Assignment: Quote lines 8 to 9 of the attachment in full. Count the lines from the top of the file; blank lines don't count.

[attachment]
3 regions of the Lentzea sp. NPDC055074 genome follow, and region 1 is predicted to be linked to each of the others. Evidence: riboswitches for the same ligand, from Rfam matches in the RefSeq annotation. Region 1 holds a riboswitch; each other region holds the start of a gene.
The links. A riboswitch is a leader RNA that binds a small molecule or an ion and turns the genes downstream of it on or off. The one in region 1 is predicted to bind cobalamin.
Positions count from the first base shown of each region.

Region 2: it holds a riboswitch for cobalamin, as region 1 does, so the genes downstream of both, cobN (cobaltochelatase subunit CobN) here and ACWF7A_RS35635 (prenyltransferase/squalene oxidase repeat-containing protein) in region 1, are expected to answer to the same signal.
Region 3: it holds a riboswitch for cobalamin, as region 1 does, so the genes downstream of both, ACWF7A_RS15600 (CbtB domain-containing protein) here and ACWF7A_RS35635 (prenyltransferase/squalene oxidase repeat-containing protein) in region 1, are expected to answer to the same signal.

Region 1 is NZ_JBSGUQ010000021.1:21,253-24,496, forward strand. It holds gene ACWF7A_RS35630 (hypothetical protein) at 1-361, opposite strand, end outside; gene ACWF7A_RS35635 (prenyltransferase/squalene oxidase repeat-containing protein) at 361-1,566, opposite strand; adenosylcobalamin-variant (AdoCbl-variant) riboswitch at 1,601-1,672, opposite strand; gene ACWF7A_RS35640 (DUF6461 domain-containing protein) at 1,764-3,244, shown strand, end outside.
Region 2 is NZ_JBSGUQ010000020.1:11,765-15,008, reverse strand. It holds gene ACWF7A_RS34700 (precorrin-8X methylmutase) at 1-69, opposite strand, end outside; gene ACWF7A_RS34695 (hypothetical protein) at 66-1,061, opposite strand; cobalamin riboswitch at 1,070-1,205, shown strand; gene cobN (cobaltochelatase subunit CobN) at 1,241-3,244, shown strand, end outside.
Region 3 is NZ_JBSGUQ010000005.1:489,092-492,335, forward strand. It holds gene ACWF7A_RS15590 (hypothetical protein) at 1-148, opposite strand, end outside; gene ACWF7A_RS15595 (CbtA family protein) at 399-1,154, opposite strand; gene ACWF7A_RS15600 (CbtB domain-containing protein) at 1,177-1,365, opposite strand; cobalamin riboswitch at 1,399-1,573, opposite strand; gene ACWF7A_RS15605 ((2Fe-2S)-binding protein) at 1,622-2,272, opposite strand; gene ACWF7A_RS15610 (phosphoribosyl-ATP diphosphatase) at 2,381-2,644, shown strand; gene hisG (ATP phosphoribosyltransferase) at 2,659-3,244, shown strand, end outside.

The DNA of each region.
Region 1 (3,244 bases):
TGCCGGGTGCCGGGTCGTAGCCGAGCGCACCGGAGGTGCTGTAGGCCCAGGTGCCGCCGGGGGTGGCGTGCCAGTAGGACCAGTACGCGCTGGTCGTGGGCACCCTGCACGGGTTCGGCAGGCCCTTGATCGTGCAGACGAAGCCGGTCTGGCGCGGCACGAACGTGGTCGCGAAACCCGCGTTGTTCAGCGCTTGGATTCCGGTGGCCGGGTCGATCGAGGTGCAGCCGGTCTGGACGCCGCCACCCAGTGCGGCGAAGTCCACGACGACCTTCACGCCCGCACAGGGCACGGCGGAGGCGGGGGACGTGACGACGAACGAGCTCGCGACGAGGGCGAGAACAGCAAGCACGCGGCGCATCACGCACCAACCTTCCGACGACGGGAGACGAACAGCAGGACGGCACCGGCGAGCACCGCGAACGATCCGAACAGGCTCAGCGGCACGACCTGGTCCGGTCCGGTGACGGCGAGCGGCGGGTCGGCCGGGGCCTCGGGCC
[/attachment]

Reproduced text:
Region 3 is NZ_JBSGUQ010000005.1:489,092-492,335, forward strand. It holds gene ACWF7A_RS15590 (hypothetical protein) at 1-148, opposite strand, end outside; gene ACWF7A_RS15595 (CbtA family protein) at 399-1,154, opposite strand; gene ACWF7A_RS15600 (CbtB domain-containing protein) at 1,177-1,365, opposite strand; cobalamin riboswitch at 1,399-1,573, opposite strand; gene ACWF7A_RS15605 ((2Fe-2S)-binding protein) at 1,622-2,272, opposite strand; gene ACWF7A_RS15610 (phosphoribosyl-ATP diphosphatase) at 2,381-2,644, shown strand; gene hisG (ATP phosphoribosyltransferase) at 2,659-3,244, shown strand, end outside.

The DNA of each region.